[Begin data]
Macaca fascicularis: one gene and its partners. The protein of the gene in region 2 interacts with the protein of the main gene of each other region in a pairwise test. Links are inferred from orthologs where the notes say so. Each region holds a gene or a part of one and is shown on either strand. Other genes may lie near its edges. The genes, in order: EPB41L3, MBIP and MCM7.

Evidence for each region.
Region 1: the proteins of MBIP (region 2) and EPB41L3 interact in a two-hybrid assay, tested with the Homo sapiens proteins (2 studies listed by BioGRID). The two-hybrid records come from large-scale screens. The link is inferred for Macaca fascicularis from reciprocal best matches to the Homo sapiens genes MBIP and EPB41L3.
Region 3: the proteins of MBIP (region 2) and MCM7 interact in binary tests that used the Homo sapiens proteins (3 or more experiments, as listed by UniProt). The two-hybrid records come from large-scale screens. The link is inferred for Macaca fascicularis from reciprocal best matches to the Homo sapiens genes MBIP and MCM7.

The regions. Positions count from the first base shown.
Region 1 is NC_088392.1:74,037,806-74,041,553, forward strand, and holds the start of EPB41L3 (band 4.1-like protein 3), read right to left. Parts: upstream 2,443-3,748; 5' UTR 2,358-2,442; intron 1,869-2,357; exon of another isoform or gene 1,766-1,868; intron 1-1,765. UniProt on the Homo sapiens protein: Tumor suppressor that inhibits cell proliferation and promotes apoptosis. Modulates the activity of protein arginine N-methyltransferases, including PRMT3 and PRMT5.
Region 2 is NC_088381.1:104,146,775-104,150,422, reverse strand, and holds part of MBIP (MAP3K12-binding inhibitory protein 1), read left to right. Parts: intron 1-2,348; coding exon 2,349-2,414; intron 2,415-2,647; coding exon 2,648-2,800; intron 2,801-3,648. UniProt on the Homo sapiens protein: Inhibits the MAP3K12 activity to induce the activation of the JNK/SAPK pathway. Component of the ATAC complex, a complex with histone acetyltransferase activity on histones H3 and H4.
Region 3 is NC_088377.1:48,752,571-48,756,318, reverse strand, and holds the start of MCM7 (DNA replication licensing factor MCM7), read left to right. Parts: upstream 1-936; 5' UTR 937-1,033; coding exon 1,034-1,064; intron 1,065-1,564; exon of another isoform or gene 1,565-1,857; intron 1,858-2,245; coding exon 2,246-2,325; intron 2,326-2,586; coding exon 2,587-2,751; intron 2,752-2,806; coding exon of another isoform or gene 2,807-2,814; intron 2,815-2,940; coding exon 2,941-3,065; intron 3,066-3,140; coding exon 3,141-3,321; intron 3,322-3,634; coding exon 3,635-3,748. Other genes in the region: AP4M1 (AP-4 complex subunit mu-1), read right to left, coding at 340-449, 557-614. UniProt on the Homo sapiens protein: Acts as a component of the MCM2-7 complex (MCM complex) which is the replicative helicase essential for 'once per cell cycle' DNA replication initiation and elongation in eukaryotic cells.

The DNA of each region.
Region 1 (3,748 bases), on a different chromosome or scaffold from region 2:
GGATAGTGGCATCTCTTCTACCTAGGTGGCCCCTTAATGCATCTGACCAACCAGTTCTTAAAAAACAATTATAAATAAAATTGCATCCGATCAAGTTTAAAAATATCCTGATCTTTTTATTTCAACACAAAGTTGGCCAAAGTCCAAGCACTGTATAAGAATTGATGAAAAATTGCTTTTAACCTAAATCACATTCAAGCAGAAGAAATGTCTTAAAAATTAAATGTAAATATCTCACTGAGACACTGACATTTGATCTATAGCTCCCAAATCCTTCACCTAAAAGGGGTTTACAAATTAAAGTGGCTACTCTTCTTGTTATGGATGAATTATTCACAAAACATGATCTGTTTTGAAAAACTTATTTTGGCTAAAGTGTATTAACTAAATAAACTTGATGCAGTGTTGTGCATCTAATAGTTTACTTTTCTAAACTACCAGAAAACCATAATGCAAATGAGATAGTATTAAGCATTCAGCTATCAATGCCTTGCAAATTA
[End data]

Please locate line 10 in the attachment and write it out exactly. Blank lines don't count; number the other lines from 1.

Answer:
Region 1 (3,748 bases), on a different chromosome or scaffold from region 2: